Also, I struggle with the idea of forgiving myself for the decision to have an Affair. He has already forgiven me (which is way more than I feel I deserve). Perhaps when I can forgive myself, it will put us on an even surface and after that happens, I can allow myself to be angry at him for something.
My IC and Husband both insist that anger is a natural human emotion and that I should be able to feel angry. If I don't, then I'm not being honest about my feelings (a huge part of my problem and a work-in-progress).
Any thoughts on anger, emotions, or forgiving oneself?
[This message edited by Neznayou at 11:19 AM, November 12th (Tuesday)]
I understand the guilt Neznayou. You don't feel you have the right to feel anything. But you do. Emotions are real. They are valid.
You must learn to feel those emotions, and then also effectively and clearly convey those emotions to those around you.
Example: QS says we're going to dinner at 6:00pm on Thursday night. However, at 2:00pm, I receive a text that says, "Sorry. Have to work late. I'll make it up to you." I would understandably be very hurt. However, 2 months go by and he has yet to make up our dinner date. I start feeling anger and resentment. What do I do with it?
1. I can stuff my feelings. I'm cranky, hurt, and feel undervalued. When he says, "What's wrong Aubrie?" I'll snap back, "Nothing QS. Nothing at all." He'll say, "I can tell something is bothering you." I pop off with, "Don't worry about it. It's nothing." But it is something. And I just lied to him about my feelings. I stuffed it deep inside. And it's going to fester and infect. Next thing you know, I'm yelling at him, the kids, the cat, the mailman. I'm a ball of anger, hate, and resentment. All because I stuffed.
2. I set aside 20 minutes to say, "QS, remember when we were supposed to have dinner and you cancelled for work? That really hurt me. It made me feel your job was more important than spending time with me. Remember how you said you would make it up to me? Honey, it's been 2 months and we have not had dinner together yet. I feel hurt by that. I feel unimportant to you." What he does with that information is completely up to him. He may get a clue and arrange an evening together. Or he may stay oblivious and head off to another work project. The point is, I opened up, I was honest, I shared my feelings. I was authentic.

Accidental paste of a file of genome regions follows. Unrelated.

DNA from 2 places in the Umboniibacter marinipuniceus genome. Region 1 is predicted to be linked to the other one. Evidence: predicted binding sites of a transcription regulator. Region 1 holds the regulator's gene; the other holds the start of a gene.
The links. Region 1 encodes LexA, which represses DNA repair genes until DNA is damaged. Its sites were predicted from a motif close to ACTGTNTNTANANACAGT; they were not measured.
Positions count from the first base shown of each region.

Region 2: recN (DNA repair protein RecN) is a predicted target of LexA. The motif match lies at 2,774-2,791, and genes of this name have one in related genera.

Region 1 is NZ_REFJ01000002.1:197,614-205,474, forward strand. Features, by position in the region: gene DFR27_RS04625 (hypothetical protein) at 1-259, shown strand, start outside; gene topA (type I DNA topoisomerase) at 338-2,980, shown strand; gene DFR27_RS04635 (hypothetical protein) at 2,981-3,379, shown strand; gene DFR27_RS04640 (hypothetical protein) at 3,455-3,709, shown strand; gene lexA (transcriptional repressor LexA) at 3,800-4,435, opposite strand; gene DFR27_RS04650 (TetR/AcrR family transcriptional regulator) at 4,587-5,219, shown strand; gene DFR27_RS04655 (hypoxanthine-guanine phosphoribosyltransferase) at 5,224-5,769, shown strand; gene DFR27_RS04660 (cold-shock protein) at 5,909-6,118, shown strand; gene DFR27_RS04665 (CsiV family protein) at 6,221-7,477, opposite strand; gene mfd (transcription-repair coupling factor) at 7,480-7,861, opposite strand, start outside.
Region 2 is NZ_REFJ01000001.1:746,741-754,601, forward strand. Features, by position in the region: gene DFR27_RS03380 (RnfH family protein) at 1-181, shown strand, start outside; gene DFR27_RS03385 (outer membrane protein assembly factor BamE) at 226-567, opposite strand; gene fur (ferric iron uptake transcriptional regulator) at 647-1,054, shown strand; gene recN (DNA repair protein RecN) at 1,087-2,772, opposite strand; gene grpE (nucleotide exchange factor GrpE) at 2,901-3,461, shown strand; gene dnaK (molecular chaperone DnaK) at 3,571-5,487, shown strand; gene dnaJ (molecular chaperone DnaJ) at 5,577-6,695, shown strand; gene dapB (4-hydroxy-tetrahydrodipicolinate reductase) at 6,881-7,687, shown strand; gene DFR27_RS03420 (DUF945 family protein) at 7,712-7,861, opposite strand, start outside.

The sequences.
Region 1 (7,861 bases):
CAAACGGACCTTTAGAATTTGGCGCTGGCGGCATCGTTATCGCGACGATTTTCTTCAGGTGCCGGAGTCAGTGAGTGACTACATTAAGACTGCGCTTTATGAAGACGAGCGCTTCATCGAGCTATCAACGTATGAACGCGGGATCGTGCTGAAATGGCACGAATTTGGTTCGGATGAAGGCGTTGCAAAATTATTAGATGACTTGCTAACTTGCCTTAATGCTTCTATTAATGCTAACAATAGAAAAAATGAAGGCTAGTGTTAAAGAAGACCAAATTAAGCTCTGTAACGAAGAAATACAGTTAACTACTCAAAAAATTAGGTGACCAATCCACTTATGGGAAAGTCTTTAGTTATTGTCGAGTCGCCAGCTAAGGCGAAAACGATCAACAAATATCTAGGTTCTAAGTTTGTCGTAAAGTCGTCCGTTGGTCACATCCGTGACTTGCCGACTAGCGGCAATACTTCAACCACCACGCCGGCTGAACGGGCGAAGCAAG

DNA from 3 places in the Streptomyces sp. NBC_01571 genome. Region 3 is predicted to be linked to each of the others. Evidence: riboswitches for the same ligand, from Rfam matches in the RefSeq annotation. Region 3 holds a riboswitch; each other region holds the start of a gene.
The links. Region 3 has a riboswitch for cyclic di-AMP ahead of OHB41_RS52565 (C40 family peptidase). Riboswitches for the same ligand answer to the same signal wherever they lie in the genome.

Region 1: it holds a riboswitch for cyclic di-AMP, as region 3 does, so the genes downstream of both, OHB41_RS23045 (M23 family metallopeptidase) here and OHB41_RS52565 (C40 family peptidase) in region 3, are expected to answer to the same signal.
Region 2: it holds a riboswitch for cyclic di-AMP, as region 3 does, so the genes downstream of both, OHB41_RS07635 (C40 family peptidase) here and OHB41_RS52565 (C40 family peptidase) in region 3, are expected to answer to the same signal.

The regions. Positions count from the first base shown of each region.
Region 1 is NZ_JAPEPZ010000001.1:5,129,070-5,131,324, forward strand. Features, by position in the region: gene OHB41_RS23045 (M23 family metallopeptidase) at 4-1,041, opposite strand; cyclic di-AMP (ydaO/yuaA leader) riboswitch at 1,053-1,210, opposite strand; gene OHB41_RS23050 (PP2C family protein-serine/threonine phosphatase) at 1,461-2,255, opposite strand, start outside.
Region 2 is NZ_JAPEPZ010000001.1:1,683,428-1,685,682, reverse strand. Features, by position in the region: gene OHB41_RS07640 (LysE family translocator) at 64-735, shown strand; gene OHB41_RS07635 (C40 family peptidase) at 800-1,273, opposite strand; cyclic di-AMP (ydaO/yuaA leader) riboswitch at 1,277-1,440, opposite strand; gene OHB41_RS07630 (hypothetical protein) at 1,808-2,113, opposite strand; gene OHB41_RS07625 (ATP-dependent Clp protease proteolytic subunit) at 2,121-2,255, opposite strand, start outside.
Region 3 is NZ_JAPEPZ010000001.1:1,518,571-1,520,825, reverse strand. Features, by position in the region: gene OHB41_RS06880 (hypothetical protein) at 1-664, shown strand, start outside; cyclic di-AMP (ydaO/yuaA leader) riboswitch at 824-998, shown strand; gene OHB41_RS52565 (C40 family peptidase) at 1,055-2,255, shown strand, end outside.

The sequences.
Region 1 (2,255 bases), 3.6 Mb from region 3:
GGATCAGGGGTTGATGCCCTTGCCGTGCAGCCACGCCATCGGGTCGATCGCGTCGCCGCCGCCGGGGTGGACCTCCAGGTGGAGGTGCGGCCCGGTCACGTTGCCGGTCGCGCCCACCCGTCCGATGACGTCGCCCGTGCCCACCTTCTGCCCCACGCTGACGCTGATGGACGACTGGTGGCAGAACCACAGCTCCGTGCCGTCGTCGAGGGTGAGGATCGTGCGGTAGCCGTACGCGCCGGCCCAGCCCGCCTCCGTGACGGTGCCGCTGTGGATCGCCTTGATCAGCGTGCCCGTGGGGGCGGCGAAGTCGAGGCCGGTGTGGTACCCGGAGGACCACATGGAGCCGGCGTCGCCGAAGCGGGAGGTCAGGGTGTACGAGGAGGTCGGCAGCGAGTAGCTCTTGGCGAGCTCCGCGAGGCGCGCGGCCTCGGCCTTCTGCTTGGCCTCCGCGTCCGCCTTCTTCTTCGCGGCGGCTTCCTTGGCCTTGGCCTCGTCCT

It takes practice and time. But you can do it Neznayou.
As a BS, I would rather hear/feel the anger and know things are going wrong, then be sheltered and deceived.
She's said similar things to you, though, that she doesn't feel like she has the right to get angry with me even when I'm an ass. (and let's face it, we're all in the wrong and deserving of anger some times) So we've talked, a lot. She's getting to the point, three months out, where she can talk to me about feeling angry, and that's a good thing. Communication has been essential to our recovery.
But I understand the fear of anger. When I get angry, myself, it wants to express in physical ways and always has. I learned at an early age to keep an eye on my temper (breaking a few of your favorite Star Wars figures will have that effect on a 8 year-old). My anger still wants to come out in physical ways, but I channel them now. I run, sometimes, or turn that energy towards physical training in martial arts.
Ascian, my Husband and I did Kung Fu together after DDay and before our move. The workout, the outlet, the togetherness helped us both, but we haven't found an affordable studio in our new community.
I have become much better at identifying and expressing my emotions. With anger, I haven't really found anything that my Husband has done to make me angry. I can't be angry at him for his expressions of pain and anger when I'm the one who created the pain and anger. Nowadays, we spend every possible moment together and our communication is so much better and authentic than ever before. Is it possible that we are simply heading off at the pass the situations which under other circumstances would lead to anger?
Is it possible that we are simply heading off at the pass the situations which under other circumstances would lead to anger?
I think, at least for my wife and myself, that post-A since we're both very interested in reconciliation we're more willing to talk to each other about our anger.
Before D-Day, we mostly simmered on our own. Sometimes working out the anger alone, sometimes just stuffing it down and letting it compress into resentment. Now, though, we talk it out as soon as it's possible, and we trust each other with our anger.
I can't speak to her motivations, but I can say for my own that there's nothing scarier that I've experienced that discovering the A, and so the fears that seemed so large 6 months ago are rendered insignificant.
Self forgiveness comes in time. Its not something that happens overnight, and it takes a lot of work to get there, but don't let that get you down! Acknowledge your growth and change, and focus on that. Forgiveness will come in time, when you're ready!